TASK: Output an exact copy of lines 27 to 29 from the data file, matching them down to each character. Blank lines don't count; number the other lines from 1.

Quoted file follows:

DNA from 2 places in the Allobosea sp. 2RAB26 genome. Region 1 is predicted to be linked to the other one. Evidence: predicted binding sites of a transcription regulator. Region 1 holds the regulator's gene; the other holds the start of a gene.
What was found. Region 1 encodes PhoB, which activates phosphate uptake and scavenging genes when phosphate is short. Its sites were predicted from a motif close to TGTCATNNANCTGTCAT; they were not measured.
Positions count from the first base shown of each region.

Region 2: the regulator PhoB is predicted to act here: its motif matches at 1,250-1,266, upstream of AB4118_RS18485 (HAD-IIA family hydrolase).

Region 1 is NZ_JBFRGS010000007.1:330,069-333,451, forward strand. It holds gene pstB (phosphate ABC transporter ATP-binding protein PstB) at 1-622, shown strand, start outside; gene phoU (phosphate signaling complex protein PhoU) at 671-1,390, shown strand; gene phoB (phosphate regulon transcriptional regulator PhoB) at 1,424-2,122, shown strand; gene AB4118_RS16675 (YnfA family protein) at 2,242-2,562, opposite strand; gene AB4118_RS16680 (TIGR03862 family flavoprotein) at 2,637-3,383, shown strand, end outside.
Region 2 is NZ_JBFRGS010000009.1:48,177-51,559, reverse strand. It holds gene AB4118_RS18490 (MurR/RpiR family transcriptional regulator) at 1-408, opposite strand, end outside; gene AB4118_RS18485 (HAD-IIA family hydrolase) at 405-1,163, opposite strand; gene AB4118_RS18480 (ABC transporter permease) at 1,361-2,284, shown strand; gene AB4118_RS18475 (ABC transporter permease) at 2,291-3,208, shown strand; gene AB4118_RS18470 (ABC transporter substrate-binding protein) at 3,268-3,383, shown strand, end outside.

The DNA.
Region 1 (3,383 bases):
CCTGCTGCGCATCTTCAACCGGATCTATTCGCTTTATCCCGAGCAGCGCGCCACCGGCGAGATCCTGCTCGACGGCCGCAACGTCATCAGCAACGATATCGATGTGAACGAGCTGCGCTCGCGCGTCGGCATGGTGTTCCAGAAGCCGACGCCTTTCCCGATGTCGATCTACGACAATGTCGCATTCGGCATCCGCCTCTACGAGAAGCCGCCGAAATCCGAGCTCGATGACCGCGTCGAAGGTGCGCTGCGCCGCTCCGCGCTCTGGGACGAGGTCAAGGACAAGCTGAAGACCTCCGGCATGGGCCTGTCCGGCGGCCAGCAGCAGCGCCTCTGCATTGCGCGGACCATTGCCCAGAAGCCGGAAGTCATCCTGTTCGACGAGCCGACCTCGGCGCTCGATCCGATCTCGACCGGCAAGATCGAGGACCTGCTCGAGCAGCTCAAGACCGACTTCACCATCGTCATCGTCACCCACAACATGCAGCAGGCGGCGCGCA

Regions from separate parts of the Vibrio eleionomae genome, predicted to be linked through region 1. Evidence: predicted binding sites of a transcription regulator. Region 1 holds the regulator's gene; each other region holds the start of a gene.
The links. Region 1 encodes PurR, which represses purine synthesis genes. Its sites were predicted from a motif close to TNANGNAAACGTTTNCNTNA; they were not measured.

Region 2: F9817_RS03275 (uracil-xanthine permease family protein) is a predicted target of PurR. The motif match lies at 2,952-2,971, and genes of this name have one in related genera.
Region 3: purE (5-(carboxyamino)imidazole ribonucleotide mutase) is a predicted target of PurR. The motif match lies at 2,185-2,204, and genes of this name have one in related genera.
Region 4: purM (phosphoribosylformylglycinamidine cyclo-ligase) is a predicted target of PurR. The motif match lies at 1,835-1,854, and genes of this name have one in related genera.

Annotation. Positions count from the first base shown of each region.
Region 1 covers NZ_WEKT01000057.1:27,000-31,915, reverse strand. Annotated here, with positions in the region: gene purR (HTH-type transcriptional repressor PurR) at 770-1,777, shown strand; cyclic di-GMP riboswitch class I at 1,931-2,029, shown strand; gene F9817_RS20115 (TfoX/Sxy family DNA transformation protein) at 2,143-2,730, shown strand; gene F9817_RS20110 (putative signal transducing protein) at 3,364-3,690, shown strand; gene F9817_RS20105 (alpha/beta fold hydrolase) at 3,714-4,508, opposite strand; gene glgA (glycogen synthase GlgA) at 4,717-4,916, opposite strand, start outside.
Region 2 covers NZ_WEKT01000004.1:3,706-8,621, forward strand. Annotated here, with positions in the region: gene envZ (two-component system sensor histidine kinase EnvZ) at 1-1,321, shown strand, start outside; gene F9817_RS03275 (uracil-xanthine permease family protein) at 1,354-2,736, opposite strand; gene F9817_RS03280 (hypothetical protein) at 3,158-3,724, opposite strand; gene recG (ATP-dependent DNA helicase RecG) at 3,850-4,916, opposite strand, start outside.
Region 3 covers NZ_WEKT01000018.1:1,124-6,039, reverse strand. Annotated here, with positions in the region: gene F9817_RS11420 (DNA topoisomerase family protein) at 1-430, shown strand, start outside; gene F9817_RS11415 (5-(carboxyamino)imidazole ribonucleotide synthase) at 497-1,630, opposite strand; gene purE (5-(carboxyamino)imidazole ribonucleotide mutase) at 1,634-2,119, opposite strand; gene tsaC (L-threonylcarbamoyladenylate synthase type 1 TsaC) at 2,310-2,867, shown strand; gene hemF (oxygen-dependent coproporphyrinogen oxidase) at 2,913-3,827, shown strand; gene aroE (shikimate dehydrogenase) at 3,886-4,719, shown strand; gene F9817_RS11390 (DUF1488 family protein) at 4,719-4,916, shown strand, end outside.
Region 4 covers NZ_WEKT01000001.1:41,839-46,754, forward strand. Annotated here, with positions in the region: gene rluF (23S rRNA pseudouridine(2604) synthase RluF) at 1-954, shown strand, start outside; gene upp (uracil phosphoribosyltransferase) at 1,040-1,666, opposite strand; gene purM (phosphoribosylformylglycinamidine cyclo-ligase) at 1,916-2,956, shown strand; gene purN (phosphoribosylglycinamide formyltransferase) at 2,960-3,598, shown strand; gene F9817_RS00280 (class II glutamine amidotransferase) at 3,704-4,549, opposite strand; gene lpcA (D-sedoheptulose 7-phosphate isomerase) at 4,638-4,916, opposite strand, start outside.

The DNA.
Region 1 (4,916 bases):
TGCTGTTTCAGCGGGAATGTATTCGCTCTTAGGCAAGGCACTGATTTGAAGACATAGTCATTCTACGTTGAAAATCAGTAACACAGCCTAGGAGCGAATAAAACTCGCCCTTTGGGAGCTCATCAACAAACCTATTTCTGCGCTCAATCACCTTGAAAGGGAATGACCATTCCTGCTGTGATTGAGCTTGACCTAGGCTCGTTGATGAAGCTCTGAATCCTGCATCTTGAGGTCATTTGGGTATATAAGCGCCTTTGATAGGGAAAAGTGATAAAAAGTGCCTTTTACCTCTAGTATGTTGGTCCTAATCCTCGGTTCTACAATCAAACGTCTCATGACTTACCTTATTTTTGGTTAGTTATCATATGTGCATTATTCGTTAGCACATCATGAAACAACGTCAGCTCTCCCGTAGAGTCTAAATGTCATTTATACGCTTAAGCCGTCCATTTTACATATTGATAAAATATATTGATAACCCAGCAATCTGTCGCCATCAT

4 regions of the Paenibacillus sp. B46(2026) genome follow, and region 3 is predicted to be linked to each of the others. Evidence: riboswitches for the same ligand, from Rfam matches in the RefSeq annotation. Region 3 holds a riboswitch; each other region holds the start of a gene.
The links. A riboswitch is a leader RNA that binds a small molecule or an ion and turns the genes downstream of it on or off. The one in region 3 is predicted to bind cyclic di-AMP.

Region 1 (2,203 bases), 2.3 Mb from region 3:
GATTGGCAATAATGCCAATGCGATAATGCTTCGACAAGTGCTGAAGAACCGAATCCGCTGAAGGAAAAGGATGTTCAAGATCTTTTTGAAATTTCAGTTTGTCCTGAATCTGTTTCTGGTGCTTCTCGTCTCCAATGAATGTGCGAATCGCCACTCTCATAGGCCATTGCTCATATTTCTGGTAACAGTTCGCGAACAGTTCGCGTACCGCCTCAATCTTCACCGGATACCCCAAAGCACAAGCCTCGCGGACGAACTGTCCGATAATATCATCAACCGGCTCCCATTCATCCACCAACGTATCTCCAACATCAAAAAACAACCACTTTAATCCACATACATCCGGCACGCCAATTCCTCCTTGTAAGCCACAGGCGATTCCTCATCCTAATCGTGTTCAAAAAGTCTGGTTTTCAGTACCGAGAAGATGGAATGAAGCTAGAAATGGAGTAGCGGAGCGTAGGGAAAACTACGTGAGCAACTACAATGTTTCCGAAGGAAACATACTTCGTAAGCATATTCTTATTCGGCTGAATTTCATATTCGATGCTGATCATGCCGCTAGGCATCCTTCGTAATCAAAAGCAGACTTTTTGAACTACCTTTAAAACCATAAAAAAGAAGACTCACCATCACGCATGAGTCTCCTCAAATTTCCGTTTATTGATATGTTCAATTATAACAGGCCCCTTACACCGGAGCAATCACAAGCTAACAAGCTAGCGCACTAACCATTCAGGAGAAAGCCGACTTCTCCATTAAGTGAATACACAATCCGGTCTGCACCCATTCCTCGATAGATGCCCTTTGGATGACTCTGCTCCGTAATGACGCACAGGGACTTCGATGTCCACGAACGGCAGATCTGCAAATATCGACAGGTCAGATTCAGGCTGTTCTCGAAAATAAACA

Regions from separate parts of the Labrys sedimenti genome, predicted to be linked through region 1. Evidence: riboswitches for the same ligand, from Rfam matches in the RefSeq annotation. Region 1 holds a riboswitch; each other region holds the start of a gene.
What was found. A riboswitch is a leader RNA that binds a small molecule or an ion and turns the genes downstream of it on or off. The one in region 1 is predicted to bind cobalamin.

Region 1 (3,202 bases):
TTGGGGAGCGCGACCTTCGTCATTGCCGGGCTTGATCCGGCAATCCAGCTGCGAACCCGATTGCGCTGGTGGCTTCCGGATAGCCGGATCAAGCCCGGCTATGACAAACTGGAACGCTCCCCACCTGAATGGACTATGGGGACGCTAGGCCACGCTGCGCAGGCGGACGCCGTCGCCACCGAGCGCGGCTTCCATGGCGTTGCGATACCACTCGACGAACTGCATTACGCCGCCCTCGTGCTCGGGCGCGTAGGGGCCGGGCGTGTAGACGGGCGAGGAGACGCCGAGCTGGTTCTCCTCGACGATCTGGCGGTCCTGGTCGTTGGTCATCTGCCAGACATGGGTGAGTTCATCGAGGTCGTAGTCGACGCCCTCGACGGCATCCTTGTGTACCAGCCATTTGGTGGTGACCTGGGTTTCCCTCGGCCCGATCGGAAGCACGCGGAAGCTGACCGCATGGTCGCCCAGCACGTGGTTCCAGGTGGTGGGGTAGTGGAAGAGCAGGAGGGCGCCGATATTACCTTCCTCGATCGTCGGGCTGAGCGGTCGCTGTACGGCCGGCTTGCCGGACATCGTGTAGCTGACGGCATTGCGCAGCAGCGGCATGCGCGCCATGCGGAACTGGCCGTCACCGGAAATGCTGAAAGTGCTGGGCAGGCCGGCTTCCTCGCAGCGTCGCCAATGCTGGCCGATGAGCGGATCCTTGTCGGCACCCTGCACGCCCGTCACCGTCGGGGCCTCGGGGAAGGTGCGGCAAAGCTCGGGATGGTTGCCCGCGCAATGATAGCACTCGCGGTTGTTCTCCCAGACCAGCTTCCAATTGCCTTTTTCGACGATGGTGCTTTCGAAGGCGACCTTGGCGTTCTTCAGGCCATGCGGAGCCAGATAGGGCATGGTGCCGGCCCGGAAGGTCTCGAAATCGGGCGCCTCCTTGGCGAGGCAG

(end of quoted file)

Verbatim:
Regions from separate parts of the Labrys sedimenti genome, predicted to be linked through region 1. Evidence: riboswitches for the same ligand, from Rfam matches in the RefSeq annotation. Region 1 holds a riboswitch; each other region holds the start of a gene.
What was found. A riboswitch is a leader RNA that binds a small molecule or an ion and turns the genes downstream of it on or off. The one in region 1 is predicted to bind cobalamin.

Region 1 (3,202 bases):